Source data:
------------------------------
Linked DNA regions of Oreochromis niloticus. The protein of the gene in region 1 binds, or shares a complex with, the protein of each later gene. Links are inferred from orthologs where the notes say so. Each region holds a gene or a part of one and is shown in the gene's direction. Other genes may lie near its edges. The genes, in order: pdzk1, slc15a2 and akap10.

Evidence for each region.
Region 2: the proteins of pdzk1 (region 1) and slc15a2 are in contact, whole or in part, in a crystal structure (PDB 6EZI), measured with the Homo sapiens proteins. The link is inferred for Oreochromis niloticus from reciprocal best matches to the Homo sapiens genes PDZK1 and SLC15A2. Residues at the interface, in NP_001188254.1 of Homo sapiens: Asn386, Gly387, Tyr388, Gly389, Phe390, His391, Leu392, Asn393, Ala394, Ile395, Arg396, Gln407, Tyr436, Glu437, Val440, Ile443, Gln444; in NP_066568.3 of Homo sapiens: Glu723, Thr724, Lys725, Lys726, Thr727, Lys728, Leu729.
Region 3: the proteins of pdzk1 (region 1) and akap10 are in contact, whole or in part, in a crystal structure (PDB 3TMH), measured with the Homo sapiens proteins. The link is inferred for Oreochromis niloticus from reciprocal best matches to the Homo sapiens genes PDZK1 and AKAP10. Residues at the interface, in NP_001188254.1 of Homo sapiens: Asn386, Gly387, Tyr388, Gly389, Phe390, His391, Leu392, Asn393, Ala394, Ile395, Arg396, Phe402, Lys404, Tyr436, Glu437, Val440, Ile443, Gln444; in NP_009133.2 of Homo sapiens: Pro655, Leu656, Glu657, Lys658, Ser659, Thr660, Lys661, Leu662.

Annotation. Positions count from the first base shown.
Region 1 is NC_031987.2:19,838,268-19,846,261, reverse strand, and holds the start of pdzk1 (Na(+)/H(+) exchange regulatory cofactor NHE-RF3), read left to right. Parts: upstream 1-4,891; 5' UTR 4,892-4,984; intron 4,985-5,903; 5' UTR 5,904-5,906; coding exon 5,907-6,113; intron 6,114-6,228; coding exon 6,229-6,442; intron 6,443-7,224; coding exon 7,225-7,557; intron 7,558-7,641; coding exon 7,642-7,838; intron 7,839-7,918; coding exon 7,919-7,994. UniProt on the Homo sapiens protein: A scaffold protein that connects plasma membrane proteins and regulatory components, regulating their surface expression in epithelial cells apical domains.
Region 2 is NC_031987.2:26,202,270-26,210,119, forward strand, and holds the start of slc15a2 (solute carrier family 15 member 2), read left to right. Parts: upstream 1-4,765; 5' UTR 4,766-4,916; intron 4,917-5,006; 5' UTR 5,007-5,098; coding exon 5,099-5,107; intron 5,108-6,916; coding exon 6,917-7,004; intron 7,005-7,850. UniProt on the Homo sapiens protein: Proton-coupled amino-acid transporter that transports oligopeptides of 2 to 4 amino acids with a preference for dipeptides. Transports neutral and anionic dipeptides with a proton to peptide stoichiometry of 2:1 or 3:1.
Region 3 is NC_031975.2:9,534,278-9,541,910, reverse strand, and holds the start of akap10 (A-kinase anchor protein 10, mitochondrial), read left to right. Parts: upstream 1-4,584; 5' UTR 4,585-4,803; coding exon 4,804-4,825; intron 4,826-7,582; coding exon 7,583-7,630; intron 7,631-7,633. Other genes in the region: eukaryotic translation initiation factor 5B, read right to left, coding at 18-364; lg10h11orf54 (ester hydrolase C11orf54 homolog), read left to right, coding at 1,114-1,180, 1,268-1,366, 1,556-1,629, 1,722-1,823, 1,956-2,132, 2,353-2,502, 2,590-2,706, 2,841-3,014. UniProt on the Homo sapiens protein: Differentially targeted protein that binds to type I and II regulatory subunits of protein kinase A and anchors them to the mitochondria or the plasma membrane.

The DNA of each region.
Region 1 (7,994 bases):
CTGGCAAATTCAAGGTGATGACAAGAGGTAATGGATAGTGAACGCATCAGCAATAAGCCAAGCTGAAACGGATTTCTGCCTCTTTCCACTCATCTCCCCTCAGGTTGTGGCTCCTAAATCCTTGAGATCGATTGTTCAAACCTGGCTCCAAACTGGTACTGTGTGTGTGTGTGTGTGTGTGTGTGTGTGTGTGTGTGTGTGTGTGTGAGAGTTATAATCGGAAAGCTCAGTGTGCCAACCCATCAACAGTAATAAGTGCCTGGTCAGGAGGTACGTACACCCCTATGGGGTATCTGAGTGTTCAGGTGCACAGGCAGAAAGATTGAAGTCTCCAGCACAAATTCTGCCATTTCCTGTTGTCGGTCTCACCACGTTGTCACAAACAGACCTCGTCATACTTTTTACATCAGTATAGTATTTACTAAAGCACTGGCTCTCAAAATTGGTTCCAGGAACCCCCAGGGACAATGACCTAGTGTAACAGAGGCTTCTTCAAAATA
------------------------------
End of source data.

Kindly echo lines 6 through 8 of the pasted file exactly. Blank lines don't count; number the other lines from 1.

Region 1 is NC_031987.2:19,838,268-19,846,261, reverse strand, and holds the start of pdzk1 (Na(+)/H(+) exchange regulatory cofactor NHE-RF3), read left to right. Parts: upstream 1-4,891; 5' UTR 4,892-4,984; intron 4,985-5,903; 5' UTR 5,904-5,906; coding exon 5,907-6,113; intron 6,114-6,228; coding exon 6,229-6,442; intron 6,443-7,224; coding exon 7,225-7,557; intron 7,558-7,641; coding exon 7,642-7,838; intron 7,839-7,918; coding exon 7,919-7,994. UniProt on the Homo sapiens protein: A scaffold protein that connects plasma membrane proteins and regulatory components, regulating their surface expression in epithelial cells apical domains.
Region 2 is NC_031987.2:26,202,270-26,210,119, forward strand, and holds the start of slc15a2 (solute carrier family 15 member 2), read left to right. Parts: upstream 1-4,765; 5' UTR 4,766-4,916; intron 4,917-5,006; 5' UTR 5,007-5,098; coding exon 5,099-5,107; intron 5,108-6,916; coding exon 6,917-7,004; intron 7,005-7,850. UniProt on the Homo sapiens protein: Proton-coupled amino-acid transporter that transports oligopeptides of 2 to 4 amino acids with a preference for dipeptides. Transports neutral and anionic dipeptides with a proton to peptide stoichiometry of 2:1 or 3:1.
Region 3 is NC_031975.2:9,534,278-9,541,910, reverse strand, and holds the start of akap10 (A-kinase anchor protein 10, mitochondrial), read left to right. Parts: upstream 1-4,584; 5' UTR 4,585-4,803; coding exon 4,804-4,825; intron 4,826-7,582; coding exon 7,583-7,630; intron 7,631-7,633. Other genes in the region: eukaryotic translation initiation factor 5B, read right to left, coding at 18-364; lg10h11orf54 (ester hydrolase C11orf54 homolog), read left to right, coding at 1,114-1,180, 1,268-1,366, 1,556-1,629, 1,722-1,823, 1,956-2,132, 2,353-2,502, 2,590-2,706, 2,841-3,014. UniProt on the Homo sapiens protein: Differentially targeted protein that binds to type I and II regulatory subunits of protein kinase A and anchors them to the mitochondria or the plasma membrane.